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Stowe helps an enslaved minister purchase his freedom

Stowe, Harriet Beecher. Autograph Letter Signed to Mrs. James Nourse

New York, ca. late May 1852

One page plus the integral address leaf.

The author of Uncle Tom’s Cabin assists an enslaved minister seeking to purchase freedom for himself and his family. Stowe presents an introduction for Thomas Strother to Mrs. Nourse:

“The bearer is a minister — a delegate to the African Methodist convention now in session in this City & bears satisfactory credentials of his character & standing. He is a slave and unless he can raise money this summer for his ransom must be sold to settle an insolvent estate. The rest of his history will be unfolded by himself. I trust it will be in your heart to do all that you can for him.”

The Rev. Thomas Strother (d. 1873) was enslaved by Luke Whitcomb of St. Louis, who died insolvent in June 1850. Strother, a licensed and ordained Methodist minister since about 1845, worked to raise $1600 to purchase freedom for himself, his wife and child. The impending September 1852 liquidation of Whitcomb’s estate threatened the family.

In an attempt to raise needed funds, Strother attended the A.M.E. conference in New York in the spring of 1852. Rev. Henry Ward Beecher and his sister Harriet Beecher Stowe offered to assist by writing letters of introduction to their friends. In early June Strother arrived in Boston, carrying “commendatory letters from Rev. Henry Ward Beecher and Mrs. Harriet Beecher Stowe.” He likely continued as far north as Bath, Maine to present his credentials in the present letter to Mrs. Nourse.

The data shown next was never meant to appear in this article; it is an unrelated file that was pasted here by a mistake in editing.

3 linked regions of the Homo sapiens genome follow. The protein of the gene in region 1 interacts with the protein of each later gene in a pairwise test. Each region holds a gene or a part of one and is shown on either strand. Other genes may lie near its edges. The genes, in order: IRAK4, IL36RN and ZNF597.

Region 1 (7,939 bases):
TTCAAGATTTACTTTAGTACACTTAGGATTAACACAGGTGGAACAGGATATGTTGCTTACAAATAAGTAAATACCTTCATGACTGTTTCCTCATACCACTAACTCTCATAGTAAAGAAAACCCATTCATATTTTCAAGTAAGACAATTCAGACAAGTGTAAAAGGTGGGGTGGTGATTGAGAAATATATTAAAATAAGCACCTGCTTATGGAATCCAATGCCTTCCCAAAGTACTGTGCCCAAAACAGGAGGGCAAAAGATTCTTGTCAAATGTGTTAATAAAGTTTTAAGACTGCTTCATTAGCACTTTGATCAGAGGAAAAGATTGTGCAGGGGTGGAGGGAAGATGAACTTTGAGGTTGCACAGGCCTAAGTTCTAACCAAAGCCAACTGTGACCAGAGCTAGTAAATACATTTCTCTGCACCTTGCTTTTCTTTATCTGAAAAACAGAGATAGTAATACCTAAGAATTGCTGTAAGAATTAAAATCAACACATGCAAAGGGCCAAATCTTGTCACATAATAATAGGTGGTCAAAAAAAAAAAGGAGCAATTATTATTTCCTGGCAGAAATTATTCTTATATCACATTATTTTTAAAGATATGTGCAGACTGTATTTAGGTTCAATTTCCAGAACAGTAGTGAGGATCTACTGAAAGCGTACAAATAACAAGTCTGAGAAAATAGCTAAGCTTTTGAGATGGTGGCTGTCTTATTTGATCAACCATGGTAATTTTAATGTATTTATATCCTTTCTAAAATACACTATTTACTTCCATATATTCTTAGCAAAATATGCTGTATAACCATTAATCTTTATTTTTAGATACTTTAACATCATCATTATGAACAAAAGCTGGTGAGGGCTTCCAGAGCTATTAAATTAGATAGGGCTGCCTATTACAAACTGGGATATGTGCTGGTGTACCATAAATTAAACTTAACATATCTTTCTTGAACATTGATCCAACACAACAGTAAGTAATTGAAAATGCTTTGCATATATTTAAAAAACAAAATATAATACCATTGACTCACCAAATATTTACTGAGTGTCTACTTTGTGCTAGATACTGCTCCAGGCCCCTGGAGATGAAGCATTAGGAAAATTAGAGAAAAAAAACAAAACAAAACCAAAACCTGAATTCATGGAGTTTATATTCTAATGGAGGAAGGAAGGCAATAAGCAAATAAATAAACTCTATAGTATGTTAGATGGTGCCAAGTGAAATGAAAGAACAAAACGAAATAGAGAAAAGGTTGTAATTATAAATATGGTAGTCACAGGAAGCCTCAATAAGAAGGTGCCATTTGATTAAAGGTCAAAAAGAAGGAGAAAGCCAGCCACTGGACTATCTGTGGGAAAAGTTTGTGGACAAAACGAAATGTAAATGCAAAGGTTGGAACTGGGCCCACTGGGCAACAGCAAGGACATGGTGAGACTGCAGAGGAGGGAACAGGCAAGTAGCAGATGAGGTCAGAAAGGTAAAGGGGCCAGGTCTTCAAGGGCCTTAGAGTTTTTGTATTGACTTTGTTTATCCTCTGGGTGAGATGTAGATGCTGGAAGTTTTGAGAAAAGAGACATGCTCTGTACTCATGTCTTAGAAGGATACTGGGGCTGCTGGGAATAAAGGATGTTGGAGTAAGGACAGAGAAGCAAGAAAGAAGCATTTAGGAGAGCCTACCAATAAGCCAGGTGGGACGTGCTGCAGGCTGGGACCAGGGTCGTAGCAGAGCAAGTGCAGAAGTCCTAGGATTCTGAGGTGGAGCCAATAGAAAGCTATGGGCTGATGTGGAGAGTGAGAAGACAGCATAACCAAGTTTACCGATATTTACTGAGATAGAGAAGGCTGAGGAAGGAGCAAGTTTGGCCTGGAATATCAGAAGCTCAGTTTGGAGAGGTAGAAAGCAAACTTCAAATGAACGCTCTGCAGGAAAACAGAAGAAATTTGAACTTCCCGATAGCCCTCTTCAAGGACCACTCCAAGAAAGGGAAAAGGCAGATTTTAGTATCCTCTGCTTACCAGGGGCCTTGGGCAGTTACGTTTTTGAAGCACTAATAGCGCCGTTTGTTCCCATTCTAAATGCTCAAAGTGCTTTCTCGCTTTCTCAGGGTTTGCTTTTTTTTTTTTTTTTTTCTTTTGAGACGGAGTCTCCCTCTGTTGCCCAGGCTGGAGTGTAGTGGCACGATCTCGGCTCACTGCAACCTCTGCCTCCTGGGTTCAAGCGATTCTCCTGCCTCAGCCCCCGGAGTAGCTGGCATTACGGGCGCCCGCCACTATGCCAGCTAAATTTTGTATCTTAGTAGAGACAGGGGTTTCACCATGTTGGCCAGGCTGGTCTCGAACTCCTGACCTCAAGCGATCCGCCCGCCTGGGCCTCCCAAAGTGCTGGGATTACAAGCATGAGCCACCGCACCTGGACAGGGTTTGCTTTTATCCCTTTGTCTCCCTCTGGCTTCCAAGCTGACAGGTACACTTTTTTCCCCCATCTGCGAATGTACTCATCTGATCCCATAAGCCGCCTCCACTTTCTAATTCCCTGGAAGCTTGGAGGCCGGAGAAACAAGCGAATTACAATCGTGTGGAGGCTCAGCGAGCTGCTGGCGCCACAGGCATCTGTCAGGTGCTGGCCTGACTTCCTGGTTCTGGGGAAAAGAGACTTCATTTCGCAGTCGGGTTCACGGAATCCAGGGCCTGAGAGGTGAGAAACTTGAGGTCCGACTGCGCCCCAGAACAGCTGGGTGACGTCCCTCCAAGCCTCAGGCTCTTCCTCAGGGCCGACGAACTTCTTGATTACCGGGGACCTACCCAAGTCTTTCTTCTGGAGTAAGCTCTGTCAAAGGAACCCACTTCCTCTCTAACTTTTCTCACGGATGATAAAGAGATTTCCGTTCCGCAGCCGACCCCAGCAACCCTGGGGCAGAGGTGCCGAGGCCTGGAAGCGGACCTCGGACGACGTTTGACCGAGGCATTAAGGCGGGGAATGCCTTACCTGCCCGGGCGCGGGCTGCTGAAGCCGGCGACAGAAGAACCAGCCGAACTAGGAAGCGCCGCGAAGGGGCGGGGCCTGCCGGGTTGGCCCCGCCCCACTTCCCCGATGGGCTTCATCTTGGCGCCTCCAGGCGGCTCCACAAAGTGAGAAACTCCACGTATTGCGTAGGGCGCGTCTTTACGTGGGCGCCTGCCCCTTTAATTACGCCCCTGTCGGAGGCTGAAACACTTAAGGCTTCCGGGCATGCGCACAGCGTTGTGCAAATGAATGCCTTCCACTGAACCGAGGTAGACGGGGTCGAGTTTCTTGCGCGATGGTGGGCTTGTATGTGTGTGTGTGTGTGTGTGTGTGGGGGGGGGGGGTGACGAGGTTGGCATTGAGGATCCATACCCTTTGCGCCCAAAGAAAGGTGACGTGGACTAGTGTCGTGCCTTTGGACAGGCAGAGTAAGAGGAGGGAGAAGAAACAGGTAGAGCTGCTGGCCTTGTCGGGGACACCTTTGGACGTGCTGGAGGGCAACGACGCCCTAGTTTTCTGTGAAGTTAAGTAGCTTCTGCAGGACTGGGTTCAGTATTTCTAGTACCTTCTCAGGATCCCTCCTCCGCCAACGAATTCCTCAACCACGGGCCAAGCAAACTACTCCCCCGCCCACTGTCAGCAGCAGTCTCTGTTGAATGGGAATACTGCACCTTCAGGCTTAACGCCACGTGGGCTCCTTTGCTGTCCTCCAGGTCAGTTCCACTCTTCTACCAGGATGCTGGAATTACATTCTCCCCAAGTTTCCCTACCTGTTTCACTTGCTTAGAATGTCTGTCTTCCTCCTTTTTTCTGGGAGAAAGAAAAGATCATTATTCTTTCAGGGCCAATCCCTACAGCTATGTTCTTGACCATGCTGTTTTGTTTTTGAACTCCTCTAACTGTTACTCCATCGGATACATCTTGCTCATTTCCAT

By early August, after 18 months of campaigning, he had raised $1350, enough to purchase the freedom of his wife and child and required only $250 more to secure his own. It is not known whether Strother was successful in that effort, but it appears that he may have served as a soldier in the Union Army during Civil War. He settled in Cairo, Illinois after the war continuing as a preacher and a prominent advocate for Black suffrage until his death in 1873.

This poignant letter vividly illustrates the horrors of slavery and the personal role Stowe played in ameliorating them. At this date Uncle Tom’s Cabin had just become a runaway best seller, and she was at the height of her fame.

on hold: $22,500